Some of you may recall that the CFR made a proposal for a “Global Trust” quite similar, at least in spirit, to the Public Trust of General Federalism a few months ago. The CFR is now driving this proposal, Memorandum 26, once again on their website with another article on it. I couldn’t resist and had to respond. The article is entitled “A Global Trust for Rule of Law” by Mark P. Lagon, Adjunct Senior Fellow for Human Rights, and it can be found here.
The article begins:
The rule of law is critical for people to have a meaningful opportunity to thrive. Still, for billions of people around the world today, the rule of law exists on paper but not in practice.
Yep, and the United States is the “Shining City on a Hill” that exemplifies that hypocrisy. Hypocrisy is symptomatic of moral hazards. Please put that thought on the shelf as you read on to my discussion of moral hazards in what follows.
Even though a theme for the United Nations General Assembly High-Level Panel in fall 2012 is rule of law, various UN programs devoted to rule of law have not had a transformative impact.
Well, perhaps someone should clue them in on what that means before they deliberate on it too much.
Traditional intergovernmental institutions will never offer enough to achieve systemic change. To supplement them and achieve what they alone cannot, the United States should take the lead to forge a more nimble partnership with public, private, and nonprofit sectors and establish a Global Trust for Rule of Law (“Global Trust”). Similar to the Global Fund to Fight AIDS, Tuberculosis and Malaria (“Global Fund”), a diverse board of donor states, philanthropists, rule of law experts, and civil society representatives would run this Global Trust. Its purpose would be to build developing nations’ capacity to implement rule of law and unleash the potential of marginalized groups worldwide, promoting not only human dignity but, crucially, global economic growth.
The basic idea sounds great, but I’d only suggest that you need to know what rule of law is before you try to create an entity or network purposed to support it.
“Rule of law” consists of procedures giving all people in a society meaningful access to justice, unimpeded by corruption or discrimination.
Well, that’s your opinion. Many thousands would disagree. “Rule of Law” is more fundamental than the things you are speaking of. When a society abides rule of law it simply means that the societal norms (usually expressed in statutory laws and the exercise of equity in law) are/is uniform and predictable. It doesn’t mean all that other fluffy stuff. If you want to talk about those fluffies you need a different term for that.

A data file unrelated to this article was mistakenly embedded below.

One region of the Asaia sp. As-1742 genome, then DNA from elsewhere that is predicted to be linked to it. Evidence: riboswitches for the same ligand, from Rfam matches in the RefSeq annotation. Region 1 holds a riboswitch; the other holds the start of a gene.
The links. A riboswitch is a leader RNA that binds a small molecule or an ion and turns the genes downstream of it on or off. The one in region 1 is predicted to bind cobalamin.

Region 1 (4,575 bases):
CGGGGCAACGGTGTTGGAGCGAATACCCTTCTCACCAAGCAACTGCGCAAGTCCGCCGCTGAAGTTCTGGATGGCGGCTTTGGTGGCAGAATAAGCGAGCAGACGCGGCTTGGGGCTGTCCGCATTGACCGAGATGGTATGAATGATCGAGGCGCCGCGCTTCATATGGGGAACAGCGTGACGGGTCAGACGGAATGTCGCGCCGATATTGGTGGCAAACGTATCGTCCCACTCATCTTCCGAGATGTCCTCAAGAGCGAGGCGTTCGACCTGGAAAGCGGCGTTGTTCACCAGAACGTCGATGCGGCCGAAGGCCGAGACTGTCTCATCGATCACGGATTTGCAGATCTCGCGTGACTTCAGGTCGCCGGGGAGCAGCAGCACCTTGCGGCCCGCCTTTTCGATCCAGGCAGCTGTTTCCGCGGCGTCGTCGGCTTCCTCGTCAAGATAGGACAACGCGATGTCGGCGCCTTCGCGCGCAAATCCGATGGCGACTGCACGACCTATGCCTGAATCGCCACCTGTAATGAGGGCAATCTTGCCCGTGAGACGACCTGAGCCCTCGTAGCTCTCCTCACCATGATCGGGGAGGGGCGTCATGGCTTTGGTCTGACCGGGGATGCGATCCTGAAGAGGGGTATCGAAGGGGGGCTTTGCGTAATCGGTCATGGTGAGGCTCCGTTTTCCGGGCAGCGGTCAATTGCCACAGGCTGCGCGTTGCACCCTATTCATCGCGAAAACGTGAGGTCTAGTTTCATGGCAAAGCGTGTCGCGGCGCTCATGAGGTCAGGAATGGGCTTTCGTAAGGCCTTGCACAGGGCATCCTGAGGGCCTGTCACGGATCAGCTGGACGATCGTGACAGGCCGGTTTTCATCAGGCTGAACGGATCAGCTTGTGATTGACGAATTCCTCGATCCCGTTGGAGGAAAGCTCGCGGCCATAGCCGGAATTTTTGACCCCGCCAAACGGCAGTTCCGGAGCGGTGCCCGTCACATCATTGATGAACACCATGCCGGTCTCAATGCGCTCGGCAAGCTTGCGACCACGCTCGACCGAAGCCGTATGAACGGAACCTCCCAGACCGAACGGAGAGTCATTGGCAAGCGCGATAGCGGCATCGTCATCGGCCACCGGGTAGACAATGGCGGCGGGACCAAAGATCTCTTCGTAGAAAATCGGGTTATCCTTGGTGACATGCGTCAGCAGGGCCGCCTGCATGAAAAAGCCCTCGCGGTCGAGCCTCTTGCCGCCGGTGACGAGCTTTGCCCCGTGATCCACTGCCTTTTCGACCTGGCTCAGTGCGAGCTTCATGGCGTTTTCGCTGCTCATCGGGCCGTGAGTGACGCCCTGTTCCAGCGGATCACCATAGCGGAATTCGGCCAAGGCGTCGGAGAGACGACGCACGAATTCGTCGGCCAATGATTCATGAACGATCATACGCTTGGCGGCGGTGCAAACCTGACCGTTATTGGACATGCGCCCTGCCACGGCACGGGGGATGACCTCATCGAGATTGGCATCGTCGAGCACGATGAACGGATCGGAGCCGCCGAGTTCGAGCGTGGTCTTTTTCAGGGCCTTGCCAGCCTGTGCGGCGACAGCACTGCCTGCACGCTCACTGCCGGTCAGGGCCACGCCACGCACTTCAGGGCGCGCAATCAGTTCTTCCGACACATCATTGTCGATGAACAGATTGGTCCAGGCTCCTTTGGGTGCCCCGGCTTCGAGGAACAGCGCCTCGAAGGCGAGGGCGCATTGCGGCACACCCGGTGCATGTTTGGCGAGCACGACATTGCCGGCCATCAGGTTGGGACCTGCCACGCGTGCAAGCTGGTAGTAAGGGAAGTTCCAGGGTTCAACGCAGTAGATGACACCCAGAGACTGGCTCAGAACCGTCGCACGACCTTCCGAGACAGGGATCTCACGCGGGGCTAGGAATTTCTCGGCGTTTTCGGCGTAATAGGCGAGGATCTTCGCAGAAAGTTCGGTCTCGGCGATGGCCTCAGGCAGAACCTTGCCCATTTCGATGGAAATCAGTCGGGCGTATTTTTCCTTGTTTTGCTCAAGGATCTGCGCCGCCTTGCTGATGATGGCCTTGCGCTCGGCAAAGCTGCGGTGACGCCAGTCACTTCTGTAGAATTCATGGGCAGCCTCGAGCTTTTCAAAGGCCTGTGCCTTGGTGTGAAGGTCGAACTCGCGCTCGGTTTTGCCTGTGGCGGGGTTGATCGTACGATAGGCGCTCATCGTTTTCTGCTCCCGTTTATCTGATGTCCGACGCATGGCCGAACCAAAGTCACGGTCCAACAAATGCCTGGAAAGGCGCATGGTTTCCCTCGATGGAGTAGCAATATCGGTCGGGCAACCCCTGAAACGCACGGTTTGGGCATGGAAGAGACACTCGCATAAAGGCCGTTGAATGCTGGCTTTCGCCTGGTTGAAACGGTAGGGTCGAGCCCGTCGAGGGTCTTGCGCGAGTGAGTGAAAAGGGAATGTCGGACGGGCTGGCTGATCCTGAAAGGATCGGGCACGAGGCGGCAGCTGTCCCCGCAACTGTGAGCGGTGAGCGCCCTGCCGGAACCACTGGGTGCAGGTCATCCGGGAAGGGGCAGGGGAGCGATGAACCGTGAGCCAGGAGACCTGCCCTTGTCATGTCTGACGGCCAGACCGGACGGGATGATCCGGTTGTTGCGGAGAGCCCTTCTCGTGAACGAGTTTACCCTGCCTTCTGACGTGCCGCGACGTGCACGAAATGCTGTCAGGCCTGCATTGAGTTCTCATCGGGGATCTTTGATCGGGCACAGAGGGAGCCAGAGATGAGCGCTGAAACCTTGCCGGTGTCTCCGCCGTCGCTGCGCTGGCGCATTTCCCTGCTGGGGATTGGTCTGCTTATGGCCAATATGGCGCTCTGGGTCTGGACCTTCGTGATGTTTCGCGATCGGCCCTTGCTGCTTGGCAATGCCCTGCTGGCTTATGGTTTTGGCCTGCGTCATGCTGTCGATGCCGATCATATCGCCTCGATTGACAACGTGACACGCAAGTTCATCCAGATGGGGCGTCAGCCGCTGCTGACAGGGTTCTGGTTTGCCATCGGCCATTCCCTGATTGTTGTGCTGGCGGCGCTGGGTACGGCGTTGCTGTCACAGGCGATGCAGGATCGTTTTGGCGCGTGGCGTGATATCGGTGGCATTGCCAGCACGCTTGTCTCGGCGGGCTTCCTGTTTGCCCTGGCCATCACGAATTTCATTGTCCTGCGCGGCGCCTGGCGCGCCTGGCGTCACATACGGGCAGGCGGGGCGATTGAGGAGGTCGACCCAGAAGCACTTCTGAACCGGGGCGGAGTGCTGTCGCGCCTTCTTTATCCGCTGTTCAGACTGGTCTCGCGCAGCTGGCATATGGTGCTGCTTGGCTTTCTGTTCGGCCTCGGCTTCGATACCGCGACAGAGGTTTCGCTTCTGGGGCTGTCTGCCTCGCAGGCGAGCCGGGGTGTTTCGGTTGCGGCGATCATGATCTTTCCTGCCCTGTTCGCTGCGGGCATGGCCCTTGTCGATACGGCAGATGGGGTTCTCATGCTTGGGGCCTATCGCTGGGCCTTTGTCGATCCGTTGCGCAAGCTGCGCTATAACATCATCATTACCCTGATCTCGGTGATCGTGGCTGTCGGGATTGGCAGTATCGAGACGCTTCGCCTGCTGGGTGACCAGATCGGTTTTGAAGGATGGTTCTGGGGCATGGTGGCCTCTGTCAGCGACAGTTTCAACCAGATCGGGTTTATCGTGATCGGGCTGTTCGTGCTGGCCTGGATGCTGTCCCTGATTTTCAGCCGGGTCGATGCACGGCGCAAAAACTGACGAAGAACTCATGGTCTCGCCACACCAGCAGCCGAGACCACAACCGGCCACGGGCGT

In fact, this is precisely how the United States has managed to avoid, avert and prevaricate on all matters dealing with genuine rule of law because, frankly, the United States is bankrupt when it comes to any semblance of it. How is this, you ask? Well, perhaps I might be alluding to any of the bulleted items below which represent a mere fraction of the ways in which the United States has betrayed rule of law? Could it be example item 1? Or perhaps it is 2? Could 6 be the example of rule of law you were thinking of? Perhaps you were thinking of 14, or 15? The United States has no moral currency to spend on a Global Trust, imo. Yes, all things are relative and in several examples the U.S. could be considered a leader. And that’s scary:
- Attorneys in the United States routinely gather privately and discuss cases, then decide on a “deal” they will present to the judge, making the hearing itself a show trial. While this is not supposed to happen, because the judge and attorneys all know the identity of each other, this becomes possible, and human nature demonstrates it is inevitable. This constitutes an end run around Rule of Law. General Federalism ends this practice by invoking double-blind standards – something never proposed before. Failure to institute double-blind standards is an act of omission in creating moral hazards. Notice that this issue is structural.